The first half of every season is always interesting.
As it is, everyone has different approaches, different goals, different vacations and different values. I notice that when I evaluate my first half of the season and discuss it with others. My results this season have not been so great. I was 1 touch from a 64 in Bern, and during the team competition, I got an injury which held me back the rest of year.
But it did not stop me!
Some stop fencing until they are back on track, others come gradually. But everyone seems to agree on the following: The best thing you can do is keep your body, and especially the area around your injury, active. But it must not hurt! So the rule for me is: Live life as you do normally, as long as it doesn't hurt.
Having quite a busy schedule with fencing and work, I always look for ways to optimize my training, and in this case recovery.
First I take a break of a week to evaluate the gravity of the injury. Seeing as injuries often happen at competitions for me, this is combined with a small recovery from an intense weekend. This means that in that period of time, I can still go training, but I do not stress the part of me which is injured. For example: in my case, my knee got a problem, so I still went to the gym to train my arms.
After that week I have a week where I am back in training and slowly evaluate how my body feels being in the environment where the injury occurred. This might sound silly, but in reality, there is both a mental and physical aspect to injuries. When you get injured, your body gets hurt in a specific body part, but you also lose confidence in that part, and you get a fear of it happening again. So in your recovery strategy, you also have to build up confidence in your body again, before you can use it as you did before. To do so, you have to use your body and be active, so the fear gradually disappears.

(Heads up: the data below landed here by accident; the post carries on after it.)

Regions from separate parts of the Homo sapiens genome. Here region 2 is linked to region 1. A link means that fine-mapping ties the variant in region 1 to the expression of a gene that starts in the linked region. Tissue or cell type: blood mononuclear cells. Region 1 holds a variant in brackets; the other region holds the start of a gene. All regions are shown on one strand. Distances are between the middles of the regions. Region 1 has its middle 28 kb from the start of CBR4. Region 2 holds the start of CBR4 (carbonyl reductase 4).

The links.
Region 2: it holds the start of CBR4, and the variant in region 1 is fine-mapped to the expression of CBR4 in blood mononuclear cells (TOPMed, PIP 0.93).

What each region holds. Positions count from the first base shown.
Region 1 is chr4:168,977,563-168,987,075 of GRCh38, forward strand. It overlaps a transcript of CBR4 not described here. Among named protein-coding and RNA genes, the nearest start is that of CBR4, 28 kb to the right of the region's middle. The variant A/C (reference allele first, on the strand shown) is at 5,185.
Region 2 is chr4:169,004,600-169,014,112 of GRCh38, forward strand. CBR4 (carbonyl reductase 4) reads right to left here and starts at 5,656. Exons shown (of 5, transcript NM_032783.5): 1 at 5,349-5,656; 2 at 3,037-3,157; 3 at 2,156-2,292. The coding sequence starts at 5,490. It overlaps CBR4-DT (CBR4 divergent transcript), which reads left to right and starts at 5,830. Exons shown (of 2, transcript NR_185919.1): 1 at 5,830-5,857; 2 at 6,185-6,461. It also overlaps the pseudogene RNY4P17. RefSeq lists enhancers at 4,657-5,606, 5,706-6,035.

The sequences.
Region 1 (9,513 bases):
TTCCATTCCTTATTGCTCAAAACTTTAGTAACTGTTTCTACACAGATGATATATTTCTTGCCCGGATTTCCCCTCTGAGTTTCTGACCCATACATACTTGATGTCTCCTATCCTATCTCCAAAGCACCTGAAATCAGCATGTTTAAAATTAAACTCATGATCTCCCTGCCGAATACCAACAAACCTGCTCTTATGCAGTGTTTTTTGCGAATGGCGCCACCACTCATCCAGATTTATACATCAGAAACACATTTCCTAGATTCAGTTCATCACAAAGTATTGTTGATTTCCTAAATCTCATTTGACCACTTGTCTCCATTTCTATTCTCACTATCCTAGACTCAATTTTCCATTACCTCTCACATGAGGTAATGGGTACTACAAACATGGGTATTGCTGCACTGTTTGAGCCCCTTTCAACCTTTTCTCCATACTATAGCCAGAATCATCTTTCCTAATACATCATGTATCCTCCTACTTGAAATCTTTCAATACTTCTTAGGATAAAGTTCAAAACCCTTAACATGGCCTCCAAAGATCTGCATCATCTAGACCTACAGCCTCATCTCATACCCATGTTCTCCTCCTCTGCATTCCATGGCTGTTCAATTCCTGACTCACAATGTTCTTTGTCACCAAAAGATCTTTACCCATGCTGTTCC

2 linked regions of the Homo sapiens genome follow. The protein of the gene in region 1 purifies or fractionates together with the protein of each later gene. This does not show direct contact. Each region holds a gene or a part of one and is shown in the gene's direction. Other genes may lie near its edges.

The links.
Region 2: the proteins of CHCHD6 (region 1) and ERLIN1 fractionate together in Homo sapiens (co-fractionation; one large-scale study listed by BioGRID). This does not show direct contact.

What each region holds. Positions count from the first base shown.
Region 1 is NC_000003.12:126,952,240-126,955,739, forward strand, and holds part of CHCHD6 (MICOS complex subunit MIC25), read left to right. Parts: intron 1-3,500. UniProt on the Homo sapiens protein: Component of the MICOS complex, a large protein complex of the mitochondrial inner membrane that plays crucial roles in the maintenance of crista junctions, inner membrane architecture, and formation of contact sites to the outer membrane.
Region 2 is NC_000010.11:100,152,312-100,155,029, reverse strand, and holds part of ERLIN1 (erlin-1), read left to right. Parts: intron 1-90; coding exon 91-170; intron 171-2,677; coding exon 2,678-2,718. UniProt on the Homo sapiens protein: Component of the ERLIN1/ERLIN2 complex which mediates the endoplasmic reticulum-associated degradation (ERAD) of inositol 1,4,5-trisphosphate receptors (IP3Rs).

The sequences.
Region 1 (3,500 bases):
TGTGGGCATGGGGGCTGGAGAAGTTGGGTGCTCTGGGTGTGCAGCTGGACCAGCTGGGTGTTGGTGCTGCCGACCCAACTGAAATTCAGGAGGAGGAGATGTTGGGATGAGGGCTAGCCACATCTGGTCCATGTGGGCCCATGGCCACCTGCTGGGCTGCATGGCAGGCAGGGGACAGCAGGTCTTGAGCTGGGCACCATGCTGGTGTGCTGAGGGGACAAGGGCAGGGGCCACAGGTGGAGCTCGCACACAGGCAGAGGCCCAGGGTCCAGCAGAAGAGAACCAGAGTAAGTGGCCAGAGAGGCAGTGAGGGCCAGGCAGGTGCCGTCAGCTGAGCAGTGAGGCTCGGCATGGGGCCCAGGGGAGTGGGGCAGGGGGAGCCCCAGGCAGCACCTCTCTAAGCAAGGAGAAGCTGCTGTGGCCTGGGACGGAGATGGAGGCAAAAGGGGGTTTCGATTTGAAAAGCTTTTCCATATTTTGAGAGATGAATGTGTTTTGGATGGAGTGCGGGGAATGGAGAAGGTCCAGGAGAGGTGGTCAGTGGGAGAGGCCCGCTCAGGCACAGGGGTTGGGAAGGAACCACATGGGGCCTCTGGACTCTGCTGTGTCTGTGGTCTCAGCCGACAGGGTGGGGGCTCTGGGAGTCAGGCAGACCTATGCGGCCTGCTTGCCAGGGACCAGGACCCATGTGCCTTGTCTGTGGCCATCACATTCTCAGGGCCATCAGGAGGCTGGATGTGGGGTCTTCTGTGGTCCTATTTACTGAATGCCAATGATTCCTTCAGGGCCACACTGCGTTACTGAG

On the third week, I evaluate once more how my injury feels: Has it worsened? Has it improved? Has it stagnated? Based on the answer to those questions, I decide on the intensity of my training that week. If it has worsened, I have a slow week again, and my strategy is to keep the area quiet until I feel there is a great improvement. If it has improved, great! I can go training again. If it has stagnated I take care and evaluate day by day how the training affects my injury.
Yes, should you do competitions? It's not an easy answer. Every doctor or 'reasonable' person around me have always told me: NO! But as I said before, these same people told me to keep myself active.
So why can't I go to competitions? If you scrap the results from the setting, it's just a place where I can fence with the best fencers in the world. It might as well be a training camp.
So I decided to do competitions, despite my injury, but rearrange my focus. My focus can't be, how it always is: to do the best I can and to fight till death! That would mean that I would push myself to the limit, thereby risking hurting myself even more.
That's why my goal was:
1. Make sure my injury doesn't get worse, which entails finding a fencing that protects me from harming myself, but perhaps not bringing the best out of me
2. Do the best I can with the cards I have been given. This means I will not compromise my injury to win a match, I have to stick to the fencing I have decided in advance to solve my problem.
I did this in Legnano, and I had to evaluate it to be a mission complete! I managed to stay in control of myself and my knee, and it didn't hurt once. Also, I managed to pass a tough pool, and win a DE which is also not bad when you are not at your max.
The best thing you can do with the bad things that happen in your life is looked at it constructively and see what you can learn. Today my injury is done, and I am back on track, and I have learned a lot about my fencing and how I can integrate slower movements and more patience to my game. I also learned I am able to control myself and push myself within reason.
So I am ready for what's coming ahead, and I am happy to say that I am once more ready to train hard to reach my goals!